RAF MILDENHALL, England – Every four years people across the globe set their differences aside and rally behind their teams and country, as the finest athletes in their lands compete at the Olympic Games.
The London 2012 Olympic Games serve as a time to bolster national pride, American airmen are among the most diverse groups in the world and serve the American people, an equally diverse mix of people hailing from many backgrounds.
Regardless of background, U.S. airmen come together to complete the mission.
Senior Airman Tyler Stokes, 100th Communications Squadron, describes how he believes standing as one, the Air Force is strong, and relays his excitement for the upcoming Olympic Games.
Stokes is an 100th CS communications security accountant and hails from Meridian, Miss. Here’s what he had to say about the Games:
Question: Describe how you feel the Olympic Games bolster your pride in America.
Answer: The fact that the Olympic Games have their roots in ancient Greece is what gives me the most pride. I have an interest in history of all kinds, and the fact that America (one of the youngest nations relative to the history of the world) is participating in one of the world’s longest, oldest, and most prestigious competitions with athletes from all over the world is pretty awe inspiring.
Question: If you could watch any two countries play each other at the Olympic event of your choosing, which two countries and which event would you choose and why?
Answer: The Olympic event I would choose to watch would be a Fencing match between Germany and Italy. Historically there are two schools of fencing, one originating in Germany and one in Italy, to see the two oldest styles of fencing compete against each other would be quite a match to see.
Question: Describe the excitement you feel about being stationed in England at a time when the Olympic Games will be played roughly 60 miles away from your base:
Answer: I’m sure the excitement will increase the closer the Games get. There is definitely an increased interest in the Games due to their proximity and the unique volunteer opportunities we are getting to help out. I know I would be very excited to take part in what is a once in a life time opportunity.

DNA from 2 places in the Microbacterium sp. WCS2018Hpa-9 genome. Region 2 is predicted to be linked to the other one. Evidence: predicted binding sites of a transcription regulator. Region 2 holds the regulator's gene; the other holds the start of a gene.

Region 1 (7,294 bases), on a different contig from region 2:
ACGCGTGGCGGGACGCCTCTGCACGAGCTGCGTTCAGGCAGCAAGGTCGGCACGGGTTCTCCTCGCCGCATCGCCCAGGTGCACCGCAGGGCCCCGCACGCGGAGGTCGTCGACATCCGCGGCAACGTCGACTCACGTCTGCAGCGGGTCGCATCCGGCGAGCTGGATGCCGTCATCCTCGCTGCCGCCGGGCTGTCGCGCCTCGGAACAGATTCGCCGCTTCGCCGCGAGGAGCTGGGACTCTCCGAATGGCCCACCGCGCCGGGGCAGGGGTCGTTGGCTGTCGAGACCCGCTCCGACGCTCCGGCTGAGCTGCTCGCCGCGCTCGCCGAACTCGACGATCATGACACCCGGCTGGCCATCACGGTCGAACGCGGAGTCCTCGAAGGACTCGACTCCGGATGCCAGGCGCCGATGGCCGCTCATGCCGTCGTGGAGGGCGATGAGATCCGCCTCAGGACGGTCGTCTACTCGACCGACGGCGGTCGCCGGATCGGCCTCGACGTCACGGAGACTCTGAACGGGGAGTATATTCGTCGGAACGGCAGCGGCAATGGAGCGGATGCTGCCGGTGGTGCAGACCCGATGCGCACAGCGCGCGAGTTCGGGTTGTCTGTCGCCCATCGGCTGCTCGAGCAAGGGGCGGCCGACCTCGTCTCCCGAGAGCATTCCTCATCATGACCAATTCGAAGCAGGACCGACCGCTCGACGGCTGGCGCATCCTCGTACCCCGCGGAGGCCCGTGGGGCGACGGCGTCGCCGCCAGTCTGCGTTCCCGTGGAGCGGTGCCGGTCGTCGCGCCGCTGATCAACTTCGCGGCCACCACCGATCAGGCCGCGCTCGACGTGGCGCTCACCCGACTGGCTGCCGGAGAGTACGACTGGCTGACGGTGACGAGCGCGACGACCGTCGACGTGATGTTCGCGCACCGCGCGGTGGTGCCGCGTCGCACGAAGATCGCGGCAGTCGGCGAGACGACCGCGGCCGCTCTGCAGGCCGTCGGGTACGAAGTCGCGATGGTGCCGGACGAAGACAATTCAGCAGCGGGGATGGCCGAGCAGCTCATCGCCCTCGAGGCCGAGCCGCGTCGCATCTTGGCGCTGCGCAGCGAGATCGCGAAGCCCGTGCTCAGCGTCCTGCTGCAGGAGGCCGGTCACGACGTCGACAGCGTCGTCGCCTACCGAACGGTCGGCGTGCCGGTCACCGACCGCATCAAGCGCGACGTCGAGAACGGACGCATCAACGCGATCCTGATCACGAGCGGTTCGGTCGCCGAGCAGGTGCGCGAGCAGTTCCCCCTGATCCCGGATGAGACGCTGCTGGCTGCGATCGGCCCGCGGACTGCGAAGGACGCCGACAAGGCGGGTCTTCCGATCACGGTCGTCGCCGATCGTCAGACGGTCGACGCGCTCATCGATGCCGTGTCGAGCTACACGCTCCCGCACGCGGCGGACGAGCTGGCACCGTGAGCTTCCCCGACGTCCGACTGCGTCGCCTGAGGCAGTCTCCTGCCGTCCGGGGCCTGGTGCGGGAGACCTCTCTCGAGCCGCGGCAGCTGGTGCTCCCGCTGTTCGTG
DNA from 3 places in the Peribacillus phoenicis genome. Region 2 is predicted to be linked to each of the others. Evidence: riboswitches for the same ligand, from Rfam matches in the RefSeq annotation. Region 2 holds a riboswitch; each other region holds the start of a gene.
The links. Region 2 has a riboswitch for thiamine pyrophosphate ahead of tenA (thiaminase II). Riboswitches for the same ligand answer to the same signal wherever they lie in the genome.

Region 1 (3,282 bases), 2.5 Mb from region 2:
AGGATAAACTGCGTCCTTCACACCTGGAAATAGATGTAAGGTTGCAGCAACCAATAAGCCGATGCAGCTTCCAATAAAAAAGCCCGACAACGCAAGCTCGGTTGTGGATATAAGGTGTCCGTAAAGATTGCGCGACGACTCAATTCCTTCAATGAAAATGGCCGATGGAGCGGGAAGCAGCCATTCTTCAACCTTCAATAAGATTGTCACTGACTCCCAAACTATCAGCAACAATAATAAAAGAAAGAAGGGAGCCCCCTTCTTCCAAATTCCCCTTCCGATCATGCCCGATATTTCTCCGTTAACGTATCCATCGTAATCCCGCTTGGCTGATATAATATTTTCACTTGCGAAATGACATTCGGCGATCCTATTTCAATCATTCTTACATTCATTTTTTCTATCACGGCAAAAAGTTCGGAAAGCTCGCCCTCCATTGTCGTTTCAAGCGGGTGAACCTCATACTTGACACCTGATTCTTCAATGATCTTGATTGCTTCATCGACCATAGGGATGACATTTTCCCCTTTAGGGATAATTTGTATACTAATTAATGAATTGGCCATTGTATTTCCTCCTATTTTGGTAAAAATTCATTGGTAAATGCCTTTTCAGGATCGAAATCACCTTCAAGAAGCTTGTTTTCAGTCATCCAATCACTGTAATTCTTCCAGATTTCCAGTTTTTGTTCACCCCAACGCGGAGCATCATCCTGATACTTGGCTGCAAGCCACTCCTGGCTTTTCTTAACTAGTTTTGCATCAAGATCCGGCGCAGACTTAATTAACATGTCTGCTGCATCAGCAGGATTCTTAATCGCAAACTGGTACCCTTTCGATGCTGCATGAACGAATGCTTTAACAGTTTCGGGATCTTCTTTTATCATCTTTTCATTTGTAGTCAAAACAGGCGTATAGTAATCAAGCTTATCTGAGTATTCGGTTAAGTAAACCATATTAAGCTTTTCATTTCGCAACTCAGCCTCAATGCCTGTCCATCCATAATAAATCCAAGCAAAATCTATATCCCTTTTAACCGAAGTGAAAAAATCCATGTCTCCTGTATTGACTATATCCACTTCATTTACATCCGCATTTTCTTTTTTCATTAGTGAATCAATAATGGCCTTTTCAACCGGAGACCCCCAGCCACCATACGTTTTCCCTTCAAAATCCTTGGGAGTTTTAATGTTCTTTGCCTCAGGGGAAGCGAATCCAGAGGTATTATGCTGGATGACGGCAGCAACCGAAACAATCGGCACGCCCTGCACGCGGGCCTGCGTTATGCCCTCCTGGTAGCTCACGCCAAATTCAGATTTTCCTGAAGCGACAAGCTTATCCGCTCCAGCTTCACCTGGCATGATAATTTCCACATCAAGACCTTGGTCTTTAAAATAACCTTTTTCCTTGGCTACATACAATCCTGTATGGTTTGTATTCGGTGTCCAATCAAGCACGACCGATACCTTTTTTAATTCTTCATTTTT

Question: Describe how you believe airmen can recognize and celebrate each other’s cultures and how you feel the London Olympics is a great forum for that celebration:
Answer: The Olympics has a strong history with many traditions associated with it, similar to the U.S. Air Force. The qualities exemplified by the various Olympic athletes are the very qualities we strive for in the Air Force, Excellence, Integrity, and in the concept of Service Before Self are all qualities that you can see in an Airman or an Olympic athlete. With that in mind, you can understand why celebrating and interacting with other cultures is such an integral part of the Olympics, the athletes are the pinnacle of their respective sports and this is an opportunity to prove that.
Question: Thinking back to your childhood, was there an iconic sports figure you or your family treasured?
Answer: At the end of the 2005 season, quarterback Drew Brees received a career threatening injury to his shoulder, resulted in many surgeries and only a 60 percent chance he would ever play football again. He managed to successfully rehabilitate his injury but could only draw interest from two teams the Miami Dolphins and the New Orleans Saints, a team that was coming of the devastation of Hurricane Katrina. He signed with the Saints due to the fact the Dolphins didn’t trust that his shoulder would hold up and only wanted to offer him an incentive based contract, whereas New Orleans had put full faith in his abilities and offered him guaranteed money over a long contract. He paid back the teams loyalty in full, eventually winning a Super Bowl in 2009. However, this is not what makes me admire the man, his off the field efforts in helping to lead the recovery from Hurricane Katrina are too numerous to list here, but he has been described as driving force more than once. He has also led efforts to help rights for player’s rights in the union, demonstrating his leadership through the entire process, with outlining what exactly was being proposed and how to get to that goal. In short, the man is the archetype of the perfect leader.
Question: Is there anything you would like to add?
Answer: It would be an honor to me to contribute a small representation of my country at the Olympic Games.